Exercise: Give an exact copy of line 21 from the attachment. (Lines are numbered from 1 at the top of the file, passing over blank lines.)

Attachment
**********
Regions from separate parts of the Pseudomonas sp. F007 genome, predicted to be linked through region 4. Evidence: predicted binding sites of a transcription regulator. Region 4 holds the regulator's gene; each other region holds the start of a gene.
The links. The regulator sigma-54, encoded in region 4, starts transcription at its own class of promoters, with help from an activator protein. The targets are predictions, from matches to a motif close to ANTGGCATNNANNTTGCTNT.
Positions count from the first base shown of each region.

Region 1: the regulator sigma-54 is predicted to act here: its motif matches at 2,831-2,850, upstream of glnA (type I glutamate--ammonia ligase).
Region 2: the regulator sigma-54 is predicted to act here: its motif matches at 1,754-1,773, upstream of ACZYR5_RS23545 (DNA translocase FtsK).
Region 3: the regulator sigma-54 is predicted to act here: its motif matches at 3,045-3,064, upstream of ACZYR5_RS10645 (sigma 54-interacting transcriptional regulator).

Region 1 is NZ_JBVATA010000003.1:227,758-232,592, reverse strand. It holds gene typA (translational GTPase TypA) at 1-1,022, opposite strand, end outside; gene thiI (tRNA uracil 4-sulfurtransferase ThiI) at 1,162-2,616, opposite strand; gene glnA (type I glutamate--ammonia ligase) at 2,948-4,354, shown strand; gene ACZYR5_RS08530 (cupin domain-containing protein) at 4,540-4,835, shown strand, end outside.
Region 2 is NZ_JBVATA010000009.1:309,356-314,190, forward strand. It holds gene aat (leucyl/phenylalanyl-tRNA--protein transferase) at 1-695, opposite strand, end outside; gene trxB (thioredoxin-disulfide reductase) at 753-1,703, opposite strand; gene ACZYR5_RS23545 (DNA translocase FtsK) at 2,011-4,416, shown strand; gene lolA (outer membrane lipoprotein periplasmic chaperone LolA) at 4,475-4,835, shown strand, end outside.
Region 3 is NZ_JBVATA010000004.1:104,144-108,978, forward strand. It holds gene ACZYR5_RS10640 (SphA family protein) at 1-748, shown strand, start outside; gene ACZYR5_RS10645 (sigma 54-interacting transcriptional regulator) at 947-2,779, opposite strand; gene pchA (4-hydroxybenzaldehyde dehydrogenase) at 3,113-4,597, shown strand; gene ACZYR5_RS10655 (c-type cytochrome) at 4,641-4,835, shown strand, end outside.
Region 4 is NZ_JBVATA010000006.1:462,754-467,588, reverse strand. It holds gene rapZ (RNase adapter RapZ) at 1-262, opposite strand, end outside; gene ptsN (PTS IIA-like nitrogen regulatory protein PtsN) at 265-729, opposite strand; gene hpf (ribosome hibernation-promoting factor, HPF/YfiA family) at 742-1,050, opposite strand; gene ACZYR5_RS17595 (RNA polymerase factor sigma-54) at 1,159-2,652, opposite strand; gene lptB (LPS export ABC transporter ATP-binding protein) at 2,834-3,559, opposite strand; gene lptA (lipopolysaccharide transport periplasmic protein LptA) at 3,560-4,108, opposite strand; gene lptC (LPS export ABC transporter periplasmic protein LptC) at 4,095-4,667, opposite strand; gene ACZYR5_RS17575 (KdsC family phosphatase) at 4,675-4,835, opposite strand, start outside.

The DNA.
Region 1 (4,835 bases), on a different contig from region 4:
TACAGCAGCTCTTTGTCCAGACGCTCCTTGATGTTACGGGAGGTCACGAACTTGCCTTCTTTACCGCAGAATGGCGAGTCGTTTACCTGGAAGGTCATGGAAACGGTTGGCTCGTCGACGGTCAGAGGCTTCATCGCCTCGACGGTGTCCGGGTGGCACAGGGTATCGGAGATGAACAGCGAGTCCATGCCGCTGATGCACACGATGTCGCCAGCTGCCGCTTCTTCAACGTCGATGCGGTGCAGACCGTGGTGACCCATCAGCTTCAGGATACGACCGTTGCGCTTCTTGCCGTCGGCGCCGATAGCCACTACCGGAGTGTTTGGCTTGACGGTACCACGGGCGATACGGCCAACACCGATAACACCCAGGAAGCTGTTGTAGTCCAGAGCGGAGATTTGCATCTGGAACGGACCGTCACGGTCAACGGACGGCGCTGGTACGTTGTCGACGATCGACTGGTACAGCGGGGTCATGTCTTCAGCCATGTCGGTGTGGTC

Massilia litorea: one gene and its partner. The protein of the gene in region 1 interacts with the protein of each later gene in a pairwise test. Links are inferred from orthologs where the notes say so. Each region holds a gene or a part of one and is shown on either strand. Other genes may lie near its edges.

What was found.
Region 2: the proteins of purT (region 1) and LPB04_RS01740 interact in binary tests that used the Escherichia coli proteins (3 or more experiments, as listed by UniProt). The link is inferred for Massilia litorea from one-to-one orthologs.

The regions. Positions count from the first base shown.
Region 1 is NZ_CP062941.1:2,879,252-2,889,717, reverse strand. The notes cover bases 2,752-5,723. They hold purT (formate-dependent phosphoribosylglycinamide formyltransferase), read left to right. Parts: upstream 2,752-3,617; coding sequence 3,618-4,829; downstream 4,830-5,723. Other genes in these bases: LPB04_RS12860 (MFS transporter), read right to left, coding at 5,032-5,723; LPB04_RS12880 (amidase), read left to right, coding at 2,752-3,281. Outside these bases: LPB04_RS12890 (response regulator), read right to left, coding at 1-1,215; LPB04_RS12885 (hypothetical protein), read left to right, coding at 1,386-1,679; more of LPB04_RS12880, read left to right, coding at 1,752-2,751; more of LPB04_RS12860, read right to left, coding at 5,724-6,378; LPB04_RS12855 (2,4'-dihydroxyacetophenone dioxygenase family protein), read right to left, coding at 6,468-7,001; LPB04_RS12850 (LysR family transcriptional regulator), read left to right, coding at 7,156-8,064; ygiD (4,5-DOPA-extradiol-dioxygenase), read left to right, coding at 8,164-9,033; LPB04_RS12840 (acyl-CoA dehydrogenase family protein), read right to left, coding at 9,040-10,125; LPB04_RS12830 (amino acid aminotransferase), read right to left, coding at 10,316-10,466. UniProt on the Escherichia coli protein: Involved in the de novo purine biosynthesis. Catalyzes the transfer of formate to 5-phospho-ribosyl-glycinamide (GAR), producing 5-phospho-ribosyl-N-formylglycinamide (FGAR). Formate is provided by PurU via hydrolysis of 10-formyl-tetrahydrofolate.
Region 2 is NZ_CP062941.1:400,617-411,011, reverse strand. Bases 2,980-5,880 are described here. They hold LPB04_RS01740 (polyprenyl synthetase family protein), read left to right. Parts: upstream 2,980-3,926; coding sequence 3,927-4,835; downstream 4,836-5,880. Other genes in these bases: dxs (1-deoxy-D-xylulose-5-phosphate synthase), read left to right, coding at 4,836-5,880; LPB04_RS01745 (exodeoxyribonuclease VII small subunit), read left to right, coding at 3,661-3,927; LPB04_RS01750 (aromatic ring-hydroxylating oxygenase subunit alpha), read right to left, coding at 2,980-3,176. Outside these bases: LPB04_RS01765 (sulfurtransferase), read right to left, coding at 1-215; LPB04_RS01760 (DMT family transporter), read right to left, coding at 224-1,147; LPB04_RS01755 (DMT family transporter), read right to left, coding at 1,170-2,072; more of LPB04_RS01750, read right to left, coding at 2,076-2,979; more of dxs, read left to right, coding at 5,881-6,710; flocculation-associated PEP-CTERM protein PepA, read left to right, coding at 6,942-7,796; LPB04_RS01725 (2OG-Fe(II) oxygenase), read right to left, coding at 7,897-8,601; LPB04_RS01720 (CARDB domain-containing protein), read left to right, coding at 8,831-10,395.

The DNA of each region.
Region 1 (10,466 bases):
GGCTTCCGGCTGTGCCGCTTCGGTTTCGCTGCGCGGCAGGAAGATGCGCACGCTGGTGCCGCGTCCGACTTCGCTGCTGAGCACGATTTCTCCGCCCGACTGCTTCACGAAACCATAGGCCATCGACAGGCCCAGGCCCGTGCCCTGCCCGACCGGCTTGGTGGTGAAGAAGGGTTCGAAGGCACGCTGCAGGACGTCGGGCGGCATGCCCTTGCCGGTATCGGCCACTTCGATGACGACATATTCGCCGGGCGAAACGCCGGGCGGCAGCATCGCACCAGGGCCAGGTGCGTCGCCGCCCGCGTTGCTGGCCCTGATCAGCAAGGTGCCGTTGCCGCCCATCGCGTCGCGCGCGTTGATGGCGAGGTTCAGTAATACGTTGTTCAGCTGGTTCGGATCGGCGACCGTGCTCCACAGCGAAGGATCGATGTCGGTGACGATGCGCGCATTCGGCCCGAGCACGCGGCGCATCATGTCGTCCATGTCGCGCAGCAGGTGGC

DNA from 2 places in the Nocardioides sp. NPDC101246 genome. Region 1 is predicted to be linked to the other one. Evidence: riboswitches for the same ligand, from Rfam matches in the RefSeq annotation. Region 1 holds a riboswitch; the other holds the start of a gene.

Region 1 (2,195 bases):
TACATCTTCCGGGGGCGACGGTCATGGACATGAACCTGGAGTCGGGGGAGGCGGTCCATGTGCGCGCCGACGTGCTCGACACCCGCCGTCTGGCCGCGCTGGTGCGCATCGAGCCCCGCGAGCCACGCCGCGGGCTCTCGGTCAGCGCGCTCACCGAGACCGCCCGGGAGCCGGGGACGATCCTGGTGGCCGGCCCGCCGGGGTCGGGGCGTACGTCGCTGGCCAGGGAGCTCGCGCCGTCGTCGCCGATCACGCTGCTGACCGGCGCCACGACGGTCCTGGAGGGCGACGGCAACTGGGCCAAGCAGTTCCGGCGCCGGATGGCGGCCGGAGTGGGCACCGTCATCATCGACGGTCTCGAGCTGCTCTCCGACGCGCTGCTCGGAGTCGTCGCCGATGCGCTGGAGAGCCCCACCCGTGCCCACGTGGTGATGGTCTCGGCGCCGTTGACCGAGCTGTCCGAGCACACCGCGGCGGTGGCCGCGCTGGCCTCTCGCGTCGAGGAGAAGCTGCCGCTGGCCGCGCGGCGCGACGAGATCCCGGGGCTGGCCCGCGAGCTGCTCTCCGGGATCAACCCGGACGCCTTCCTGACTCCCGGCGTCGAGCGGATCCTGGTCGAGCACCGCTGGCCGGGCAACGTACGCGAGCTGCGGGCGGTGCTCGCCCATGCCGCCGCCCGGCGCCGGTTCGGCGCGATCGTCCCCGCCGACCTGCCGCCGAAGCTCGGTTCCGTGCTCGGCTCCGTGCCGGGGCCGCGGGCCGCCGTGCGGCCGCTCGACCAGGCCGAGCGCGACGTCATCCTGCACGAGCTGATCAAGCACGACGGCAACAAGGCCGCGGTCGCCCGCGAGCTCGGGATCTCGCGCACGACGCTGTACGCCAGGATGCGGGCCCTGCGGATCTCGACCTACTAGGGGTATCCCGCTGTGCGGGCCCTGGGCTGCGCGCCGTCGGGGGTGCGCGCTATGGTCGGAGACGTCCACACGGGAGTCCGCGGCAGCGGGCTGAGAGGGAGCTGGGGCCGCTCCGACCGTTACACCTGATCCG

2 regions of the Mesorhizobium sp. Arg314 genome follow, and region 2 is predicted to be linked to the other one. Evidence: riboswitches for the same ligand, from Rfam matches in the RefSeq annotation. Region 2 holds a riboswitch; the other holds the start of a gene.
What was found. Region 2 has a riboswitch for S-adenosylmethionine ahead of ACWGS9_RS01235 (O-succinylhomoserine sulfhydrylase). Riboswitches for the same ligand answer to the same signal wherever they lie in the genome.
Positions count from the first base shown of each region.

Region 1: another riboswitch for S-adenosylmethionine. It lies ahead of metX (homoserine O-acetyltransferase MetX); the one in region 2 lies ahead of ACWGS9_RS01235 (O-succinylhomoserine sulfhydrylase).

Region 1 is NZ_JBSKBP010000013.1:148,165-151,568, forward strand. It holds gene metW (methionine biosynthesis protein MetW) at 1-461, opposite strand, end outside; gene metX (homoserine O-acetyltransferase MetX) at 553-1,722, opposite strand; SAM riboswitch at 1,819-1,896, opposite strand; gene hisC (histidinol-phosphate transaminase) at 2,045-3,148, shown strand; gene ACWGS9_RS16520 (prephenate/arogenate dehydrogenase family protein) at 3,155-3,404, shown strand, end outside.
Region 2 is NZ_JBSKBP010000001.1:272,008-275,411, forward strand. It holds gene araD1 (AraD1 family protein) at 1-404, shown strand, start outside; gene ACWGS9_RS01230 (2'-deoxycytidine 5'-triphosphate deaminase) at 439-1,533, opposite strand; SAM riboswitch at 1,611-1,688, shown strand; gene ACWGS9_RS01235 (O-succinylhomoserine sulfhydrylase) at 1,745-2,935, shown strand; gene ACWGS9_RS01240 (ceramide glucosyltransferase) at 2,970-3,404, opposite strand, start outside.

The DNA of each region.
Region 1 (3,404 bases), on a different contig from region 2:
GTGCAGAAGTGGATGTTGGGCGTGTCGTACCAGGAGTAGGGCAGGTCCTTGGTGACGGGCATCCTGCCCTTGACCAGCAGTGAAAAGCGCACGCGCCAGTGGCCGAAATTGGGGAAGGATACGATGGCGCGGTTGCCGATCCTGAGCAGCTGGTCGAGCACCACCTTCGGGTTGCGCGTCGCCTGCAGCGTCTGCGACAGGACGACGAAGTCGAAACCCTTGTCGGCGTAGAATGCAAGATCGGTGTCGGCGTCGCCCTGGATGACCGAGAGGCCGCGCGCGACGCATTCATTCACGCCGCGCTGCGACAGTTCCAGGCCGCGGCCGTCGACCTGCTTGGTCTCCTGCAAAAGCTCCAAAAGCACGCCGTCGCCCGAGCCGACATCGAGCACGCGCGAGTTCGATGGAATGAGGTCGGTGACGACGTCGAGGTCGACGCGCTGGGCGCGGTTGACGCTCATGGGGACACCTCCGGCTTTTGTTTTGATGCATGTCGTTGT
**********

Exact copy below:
Region 1 (10,466 bases):